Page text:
ACS CAN Looks Forward to Working with the Legislature to Improve Quality of Life and Access to Care for Cancer Patients in Kentucky
As lawmakers dive into the new year, the American Cancer Society Cancer Action Network (ACS CAN) is asking that legislators support legislation that will ease the burden of cancer in Kentucky. The latest edition of the ACS CAN’s How Do You Measure Up?: A Progress Report on State Legislative Activity to Reduce Cancer Incidence and Mortality shows that Kentucky can do better when it comes to implementing legislation to prevent and reduce suffering and death from cancer.
ACS CAN is advocating for improved quality of life for cancer patients through palliative care, which improves quality of life for both the patient and their family. It is provided by a team of doctors, nurses and other specialists who work with the patient’s primary care physician and others to provide an extra layer of support. It is appropriate at any age and at any stage in a serious illness and can be provided along with curative treatment to help patients get well faster and easier.
ACS CAN thanks Sen. Julie Raque Adams for recently filling palliative care legislation to establish a state advisory council, consumer guide and education program in Kentucky that would increase palliative care initiatives and maximize their effectiveness.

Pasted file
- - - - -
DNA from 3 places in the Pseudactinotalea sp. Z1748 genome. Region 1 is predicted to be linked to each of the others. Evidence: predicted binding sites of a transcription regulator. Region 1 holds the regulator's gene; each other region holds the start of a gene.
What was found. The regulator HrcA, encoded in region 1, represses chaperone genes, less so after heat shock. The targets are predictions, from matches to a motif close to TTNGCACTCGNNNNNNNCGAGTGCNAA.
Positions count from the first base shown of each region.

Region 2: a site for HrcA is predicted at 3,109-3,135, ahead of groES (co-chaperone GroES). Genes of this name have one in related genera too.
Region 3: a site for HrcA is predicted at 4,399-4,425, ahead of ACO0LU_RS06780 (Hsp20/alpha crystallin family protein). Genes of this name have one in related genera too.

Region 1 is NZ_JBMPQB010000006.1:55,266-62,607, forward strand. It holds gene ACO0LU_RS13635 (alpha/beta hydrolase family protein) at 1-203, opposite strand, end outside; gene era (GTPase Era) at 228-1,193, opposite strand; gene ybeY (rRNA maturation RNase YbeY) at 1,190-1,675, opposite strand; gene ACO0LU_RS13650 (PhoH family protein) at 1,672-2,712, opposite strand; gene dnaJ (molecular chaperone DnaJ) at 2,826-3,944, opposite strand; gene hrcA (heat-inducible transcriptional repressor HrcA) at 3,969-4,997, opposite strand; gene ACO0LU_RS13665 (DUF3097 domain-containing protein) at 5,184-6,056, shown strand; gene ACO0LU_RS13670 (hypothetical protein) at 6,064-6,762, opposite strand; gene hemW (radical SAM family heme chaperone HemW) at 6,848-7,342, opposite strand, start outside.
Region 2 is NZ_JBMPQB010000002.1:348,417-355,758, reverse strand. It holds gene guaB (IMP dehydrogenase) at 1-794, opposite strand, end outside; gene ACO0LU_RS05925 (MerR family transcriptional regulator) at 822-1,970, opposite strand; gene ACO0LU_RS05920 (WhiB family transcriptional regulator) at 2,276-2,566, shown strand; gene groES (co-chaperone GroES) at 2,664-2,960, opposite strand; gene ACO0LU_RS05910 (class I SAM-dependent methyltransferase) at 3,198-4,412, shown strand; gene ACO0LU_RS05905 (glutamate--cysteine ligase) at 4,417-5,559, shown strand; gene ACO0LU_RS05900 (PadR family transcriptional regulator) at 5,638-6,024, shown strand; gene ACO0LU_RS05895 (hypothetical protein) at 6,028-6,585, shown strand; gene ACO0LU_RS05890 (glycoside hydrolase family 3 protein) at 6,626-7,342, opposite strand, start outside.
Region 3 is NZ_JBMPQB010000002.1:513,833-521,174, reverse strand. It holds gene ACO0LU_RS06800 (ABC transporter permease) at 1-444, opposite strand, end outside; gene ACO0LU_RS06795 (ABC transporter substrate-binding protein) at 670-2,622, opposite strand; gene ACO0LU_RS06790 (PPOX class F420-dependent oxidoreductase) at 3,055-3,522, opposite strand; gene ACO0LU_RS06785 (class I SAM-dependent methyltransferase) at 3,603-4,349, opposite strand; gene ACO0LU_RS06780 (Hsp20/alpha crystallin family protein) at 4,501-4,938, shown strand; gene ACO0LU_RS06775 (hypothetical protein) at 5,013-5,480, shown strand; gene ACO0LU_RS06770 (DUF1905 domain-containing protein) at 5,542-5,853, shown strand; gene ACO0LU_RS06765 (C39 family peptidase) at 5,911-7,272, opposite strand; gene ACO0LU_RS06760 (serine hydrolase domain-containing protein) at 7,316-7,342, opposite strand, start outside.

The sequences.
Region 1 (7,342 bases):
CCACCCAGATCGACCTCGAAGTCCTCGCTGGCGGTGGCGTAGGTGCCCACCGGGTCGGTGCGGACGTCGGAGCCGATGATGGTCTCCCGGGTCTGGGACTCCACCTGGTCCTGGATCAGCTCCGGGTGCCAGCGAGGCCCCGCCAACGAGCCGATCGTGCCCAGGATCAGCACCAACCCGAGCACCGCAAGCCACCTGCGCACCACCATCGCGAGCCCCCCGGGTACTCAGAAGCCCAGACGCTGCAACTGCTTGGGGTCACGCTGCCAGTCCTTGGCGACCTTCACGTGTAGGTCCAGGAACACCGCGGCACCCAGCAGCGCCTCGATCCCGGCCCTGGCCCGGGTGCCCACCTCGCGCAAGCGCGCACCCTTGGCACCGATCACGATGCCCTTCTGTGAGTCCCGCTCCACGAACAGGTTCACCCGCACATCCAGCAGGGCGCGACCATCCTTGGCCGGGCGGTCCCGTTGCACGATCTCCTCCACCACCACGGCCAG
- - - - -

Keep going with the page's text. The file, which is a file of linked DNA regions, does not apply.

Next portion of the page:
In addition, ACS CAN supports prior authorization and surprise billing reform to improve access to care in Kentucky.
Current prior authorization practices for prescription drugs can cause unnecessary delays and sometimes deny access to care for Kentuckians. Cancer patients should not face unnecessary barriers to receiving their medications. ACS CAN applauds Sen. Ralph Alvarado for filing legislation to streamline the prior authorization process in order to make it a timelier and more transparent process for patients and their family members.
Insured cancer patients can be subject to surprise billing for their medical services they thought were covered by insurance when they seek emergency services or go in for a scheduled procedure, and, unbeknownst to them, are treated by an out of network provider. Battling cancer is hard enough for a patient and unexpected medical bills shouldn’t add to the burden.
ACS CAN volunteers look forward to meeting with lawmakers during ACS CAN’s annual advocacy day on February 21. ACS CAN encourages individuals, businesses and organizations that are interested in these issues to reach out to ACS CAN to get involved in the fight against cancer.